One of the more difficult things people deal with during a military divorce is losing military privileges. Spouses of military members obtain a number of important benefits, but a divorce may stop those completely.
In Fort Worth, Texas, and Tarrant, Texas, there are many married military couples. The hope is that most of them will stay married, and raise their children together in the most natural way possible, with both parents and the children sharing a home. Unfortunately, military divorce does happen, splitting families apart and ensuring that children don't get to live with both of their parents.
There have been military marriages in Fort Worth, Texas, and Tarrant, Texas, for centuries. Many of those marriages start when the couple is in their early twenties. Everyone hopes that those marriages will grow and prosper and avoid military divorce.
Many young couples who marry in Fort Worth, Texas, and Tarrant, Texas, do so with the dream of their lives together lasting forever. However, like in other parts of the country, a high percentage of the couples divorce. For couples under 30, divorce is most prevalent amongst couples with a husband or a wife who is a first-line enlisted military supervisor. That position involves coordinating activities of other military personnel and leading operations. Couples with a husband or a wife who holds that position have a divorce rate of 30 percent, according to analysis done by the career website Zippia of data in the Public Use Microdata Sample produced by the Census Bureau.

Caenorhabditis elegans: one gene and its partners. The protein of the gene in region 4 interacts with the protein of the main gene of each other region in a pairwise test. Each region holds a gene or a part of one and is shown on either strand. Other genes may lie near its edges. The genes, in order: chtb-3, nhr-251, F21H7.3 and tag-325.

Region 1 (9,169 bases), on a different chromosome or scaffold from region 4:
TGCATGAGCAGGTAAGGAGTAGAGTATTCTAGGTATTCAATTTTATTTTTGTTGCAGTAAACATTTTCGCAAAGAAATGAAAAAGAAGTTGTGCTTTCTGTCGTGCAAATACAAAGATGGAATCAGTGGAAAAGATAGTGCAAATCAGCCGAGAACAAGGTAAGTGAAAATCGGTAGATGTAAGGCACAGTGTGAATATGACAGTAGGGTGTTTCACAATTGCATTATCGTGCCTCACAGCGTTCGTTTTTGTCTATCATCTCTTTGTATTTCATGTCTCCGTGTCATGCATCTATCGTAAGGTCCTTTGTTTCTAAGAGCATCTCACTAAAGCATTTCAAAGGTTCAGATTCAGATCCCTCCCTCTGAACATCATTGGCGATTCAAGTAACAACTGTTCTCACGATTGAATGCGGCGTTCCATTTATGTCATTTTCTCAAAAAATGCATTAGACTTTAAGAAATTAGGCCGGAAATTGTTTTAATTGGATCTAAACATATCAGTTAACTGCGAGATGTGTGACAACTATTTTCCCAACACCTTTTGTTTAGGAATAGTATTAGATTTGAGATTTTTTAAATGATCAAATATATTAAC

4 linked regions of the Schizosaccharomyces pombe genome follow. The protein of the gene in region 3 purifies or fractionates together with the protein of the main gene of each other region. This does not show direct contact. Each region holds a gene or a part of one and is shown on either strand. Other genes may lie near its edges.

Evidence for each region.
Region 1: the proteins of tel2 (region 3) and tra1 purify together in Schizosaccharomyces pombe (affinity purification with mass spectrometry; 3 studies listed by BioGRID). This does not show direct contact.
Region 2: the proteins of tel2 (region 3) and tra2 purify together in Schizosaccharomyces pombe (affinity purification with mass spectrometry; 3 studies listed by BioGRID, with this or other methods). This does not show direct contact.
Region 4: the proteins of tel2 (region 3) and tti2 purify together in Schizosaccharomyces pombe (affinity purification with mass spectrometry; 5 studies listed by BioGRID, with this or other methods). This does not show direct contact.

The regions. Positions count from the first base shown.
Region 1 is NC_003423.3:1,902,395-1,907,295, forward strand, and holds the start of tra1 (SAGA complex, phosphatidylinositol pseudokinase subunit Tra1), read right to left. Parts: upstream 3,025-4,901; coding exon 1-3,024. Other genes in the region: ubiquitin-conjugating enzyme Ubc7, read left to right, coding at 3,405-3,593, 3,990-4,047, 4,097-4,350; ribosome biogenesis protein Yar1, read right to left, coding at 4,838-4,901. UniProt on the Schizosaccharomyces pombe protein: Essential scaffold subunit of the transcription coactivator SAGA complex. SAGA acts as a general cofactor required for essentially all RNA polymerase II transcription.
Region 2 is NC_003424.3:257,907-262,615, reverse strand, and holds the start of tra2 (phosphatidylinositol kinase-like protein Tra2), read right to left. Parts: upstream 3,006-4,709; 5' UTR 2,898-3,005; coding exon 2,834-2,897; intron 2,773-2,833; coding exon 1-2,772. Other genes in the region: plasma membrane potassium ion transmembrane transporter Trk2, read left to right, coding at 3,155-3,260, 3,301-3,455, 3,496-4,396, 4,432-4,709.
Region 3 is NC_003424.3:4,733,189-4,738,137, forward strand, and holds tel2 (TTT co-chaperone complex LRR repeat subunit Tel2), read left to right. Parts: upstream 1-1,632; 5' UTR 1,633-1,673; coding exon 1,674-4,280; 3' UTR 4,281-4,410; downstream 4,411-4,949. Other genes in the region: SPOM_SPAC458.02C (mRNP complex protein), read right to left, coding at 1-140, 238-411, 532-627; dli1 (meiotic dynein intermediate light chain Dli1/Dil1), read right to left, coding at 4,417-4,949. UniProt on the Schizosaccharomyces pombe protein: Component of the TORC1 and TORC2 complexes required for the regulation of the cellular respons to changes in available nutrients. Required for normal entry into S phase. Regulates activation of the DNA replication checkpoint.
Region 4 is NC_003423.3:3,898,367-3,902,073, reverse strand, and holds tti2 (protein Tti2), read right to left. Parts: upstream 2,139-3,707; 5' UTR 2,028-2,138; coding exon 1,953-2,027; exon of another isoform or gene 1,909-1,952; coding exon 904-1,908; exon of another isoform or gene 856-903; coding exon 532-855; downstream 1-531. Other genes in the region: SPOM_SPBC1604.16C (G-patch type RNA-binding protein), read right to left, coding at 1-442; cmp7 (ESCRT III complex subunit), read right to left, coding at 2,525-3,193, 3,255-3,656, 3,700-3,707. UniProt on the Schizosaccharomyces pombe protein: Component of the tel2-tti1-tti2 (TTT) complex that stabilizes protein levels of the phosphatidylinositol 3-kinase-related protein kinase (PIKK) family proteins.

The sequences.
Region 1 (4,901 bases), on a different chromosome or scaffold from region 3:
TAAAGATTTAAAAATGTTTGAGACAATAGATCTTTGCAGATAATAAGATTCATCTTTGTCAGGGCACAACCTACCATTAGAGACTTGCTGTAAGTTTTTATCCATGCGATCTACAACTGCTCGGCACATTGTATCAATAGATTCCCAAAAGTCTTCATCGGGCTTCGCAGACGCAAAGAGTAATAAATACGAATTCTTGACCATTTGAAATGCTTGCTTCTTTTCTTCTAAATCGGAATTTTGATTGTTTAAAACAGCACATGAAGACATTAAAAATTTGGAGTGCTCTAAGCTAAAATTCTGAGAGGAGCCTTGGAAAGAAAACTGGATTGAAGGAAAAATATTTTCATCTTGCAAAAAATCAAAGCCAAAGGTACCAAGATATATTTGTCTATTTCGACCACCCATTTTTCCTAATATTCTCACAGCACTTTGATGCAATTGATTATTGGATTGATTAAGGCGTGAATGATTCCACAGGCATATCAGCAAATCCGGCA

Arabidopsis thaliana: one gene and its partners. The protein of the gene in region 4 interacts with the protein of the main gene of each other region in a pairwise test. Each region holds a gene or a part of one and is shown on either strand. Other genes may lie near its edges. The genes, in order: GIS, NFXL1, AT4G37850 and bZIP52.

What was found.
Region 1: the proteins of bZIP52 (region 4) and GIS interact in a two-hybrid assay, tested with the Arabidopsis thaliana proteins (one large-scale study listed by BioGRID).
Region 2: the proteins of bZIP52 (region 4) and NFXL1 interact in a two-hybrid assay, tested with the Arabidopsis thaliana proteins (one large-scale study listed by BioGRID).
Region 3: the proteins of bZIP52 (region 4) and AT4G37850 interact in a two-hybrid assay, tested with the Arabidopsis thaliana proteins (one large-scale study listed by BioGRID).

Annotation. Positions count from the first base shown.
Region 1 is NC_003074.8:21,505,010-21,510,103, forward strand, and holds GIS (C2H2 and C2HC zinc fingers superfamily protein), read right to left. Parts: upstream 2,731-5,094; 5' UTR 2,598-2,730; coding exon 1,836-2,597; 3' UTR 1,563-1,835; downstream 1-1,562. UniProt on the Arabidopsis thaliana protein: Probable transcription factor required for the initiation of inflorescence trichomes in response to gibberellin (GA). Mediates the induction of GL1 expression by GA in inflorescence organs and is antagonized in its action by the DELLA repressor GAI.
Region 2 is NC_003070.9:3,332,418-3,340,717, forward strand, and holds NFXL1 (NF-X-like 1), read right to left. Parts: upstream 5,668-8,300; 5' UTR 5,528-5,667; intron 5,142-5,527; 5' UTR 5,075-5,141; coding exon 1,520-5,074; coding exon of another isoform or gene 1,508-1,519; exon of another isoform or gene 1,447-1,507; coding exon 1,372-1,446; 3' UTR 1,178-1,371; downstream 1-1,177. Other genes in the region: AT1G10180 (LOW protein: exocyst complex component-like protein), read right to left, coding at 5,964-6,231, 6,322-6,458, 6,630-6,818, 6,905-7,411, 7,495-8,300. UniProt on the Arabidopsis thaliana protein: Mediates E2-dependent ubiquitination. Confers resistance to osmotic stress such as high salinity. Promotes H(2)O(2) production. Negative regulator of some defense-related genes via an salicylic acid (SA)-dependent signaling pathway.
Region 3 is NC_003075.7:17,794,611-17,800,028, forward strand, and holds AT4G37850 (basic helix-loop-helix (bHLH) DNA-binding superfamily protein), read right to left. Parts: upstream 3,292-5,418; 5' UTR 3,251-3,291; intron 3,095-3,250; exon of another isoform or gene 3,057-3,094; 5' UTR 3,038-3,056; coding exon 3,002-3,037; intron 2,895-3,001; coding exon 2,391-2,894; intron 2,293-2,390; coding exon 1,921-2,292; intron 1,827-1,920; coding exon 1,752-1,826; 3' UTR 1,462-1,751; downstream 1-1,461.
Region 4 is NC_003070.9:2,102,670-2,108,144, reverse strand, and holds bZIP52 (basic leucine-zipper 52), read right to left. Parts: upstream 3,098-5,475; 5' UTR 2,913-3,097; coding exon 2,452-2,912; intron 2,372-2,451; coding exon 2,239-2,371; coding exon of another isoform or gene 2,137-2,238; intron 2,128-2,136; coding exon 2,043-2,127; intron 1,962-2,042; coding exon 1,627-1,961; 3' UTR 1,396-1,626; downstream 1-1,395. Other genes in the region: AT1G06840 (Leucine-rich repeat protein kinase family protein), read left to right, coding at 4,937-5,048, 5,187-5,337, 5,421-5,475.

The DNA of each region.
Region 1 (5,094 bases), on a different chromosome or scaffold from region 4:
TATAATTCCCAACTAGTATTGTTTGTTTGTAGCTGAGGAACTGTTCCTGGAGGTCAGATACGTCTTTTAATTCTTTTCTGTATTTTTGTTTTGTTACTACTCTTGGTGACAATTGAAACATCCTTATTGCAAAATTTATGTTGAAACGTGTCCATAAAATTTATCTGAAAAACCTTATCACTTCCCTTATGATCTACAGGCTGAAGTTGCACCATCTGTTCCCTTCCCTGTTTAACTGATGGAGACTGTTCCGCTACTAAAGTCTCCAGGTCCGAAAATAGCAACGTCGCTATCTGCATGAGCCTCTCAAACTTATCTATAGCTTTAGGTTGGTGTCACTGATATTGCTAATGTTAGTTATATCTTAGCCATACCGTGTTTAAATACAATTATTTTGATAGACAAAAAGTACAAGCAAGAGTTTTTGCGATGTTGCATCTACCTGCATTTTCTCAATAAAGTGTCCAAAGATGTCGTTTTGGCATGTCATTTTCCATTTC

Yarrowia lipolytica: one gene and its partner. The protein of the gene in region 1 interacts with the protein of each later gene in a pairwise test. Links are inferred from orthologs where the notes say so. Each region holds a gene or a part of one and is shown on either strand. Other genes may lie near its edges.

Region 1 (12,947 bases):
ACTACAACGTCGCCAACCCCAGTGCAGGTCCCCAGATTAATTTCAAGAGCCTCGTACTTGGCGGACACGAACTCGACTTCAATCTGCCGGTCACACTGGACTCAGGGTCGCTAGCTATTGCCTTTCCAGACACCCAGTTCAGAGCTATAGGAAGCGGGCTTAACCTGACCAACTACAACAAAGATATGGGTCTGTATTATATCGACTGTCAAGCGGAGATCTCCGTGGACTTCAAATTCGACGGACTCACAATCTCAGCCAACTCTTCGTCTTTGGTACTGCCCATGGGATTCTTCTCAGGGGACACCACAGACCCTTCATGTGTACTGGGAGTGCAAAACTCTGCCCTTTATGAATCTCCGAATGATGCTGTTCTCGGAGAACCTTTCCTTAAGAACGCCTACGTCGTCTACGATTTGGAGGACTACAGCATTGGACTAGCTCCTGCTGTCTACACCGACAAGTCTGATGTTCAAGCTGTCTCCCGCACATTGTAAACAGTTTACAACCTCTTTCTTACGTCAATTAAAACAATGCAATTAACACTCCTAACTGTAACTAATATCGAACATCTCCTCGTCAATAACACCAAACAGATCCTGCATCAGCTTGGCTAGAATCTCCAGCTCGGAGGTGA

There are many military families in Fort Worth, Texas, and Tarrant, Texas. When those families break up, the number one question is how to best address taking care of the children. That can be a challenge for military family law, since military members are often deployed to many different locations, including dangerous ones, to which their former husband or former wife will not accompany them.
Military service members are trained to follow protocol, and they're extremely good at thinking on their feet. As such, if the service member you're married to has told you that he or she wants to get a divorce, you will need a plan -- and you'll need to stay creative and flexible with that plan -- just like your spouse is going to do.
There are many military families in the Fort Worth, Texas, and Tarrant, Texas, areas. When the couples who founded those families part, they may find themselves facing issues related to military family law, military divorce and retirement benefits. Military divorces typically center on the money and the children.
When military couples with children divorce, they must deal with not only the issues that all divorcing parents face, but also some additional difficulties. If you and your military spouse are facing a divorce on the horizon, or if you are already knee-deep in one, you must focus on creating the best possible post-divorce environment for your children.
A recent analysis of census data conducted by the career site Zippia has shown that two factors combined seem to have a high probability in resulting in divorce. Those two factors include at least one spouse being the military and a couple getting married under age of 30. Those who work as auto mechanics or logistics come in a close second in terms of divorce rates.
In 2016, about 6.6 percent of female service members got divorced compared to about 2.6 percent of males. For military men, there was no change in the percentage of divorces since 2013; however, the percent of military women who divorced rose by almost half a percent from 2015. What is the reason for the slight, but noticeable, increase?